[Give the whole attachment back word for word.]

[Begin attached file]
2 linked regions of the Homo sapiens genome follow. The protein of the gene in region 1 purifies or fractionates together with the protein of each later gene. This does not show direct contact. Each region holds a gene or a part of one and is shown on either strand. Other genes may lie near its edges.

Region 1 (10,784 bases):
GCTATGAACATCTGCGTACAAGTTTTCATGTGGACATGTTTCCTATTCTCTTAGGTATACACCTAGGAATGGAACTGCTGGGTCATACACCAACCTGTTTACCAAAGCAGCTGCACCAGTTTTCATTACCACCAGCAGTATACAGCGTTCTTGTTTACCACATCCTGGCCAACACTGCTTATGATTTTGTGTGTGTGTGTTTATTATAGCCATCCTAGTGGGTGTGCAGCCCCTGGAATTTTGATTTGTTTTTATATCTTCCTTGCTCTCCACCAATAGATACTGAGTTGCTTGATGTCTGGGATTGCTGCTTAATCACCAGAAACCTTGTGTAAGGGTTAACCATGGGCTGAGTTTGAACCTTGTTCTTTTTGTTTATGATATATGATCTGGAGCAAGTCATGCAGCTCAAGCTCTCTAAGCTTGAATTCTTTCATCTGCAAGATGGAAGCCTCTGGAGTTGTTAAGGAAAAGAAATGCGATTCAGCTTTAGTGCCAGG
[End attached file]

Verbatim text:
2 linked regions of the Homo sapiens genome follow. The protein of the gene in region 1 purifies or fractionates together with the protein of each later gene. This does not show direct contact. Each region holds a gene or a part of one and is shown on either strand. Other genes may lie near its edges.

Region 1 (10,784 bases):
GCTATGAACATCTGCGTACAAGTTTTCATGTGGACATGTTTCCTATTCTCTTAGGTATACACCTAGGAATGGAACTGCTGGGTCATACACCAACCTGTTTACCAAAGCAGCTGCACCAGTTTTCATTACCACCAGCAGTATACAGCGTTCTTGTTTACCACATCCTGGCCAACACTGCTTATGATTTTGTGTGTGTGTGTTTATTATAGCCATCCTAGTGGGTGTGCAGCCCCTGGAATTTTGATTTGTTTTTATATCTTCCTTGCTCTCCACCAATAGATACTGAGTTGCTTGATGTCTGGGATTGCTGCTTAATCACCAGAAACCTTGTGTAAGGGTTAACCATGGGCTGAGTTTGAACCTTGTTCTTTTTGTTTATGATATATGATCTGGAGCAAGTCATGCAGCTCAAGCTCTCTAAGCTTGAATTCTTTCATCTGCAAGATGGAAGCCTCTGGAGTTGTTAAGGAAAAGAAATGCGATTCAGCTTTAGTGCCAGG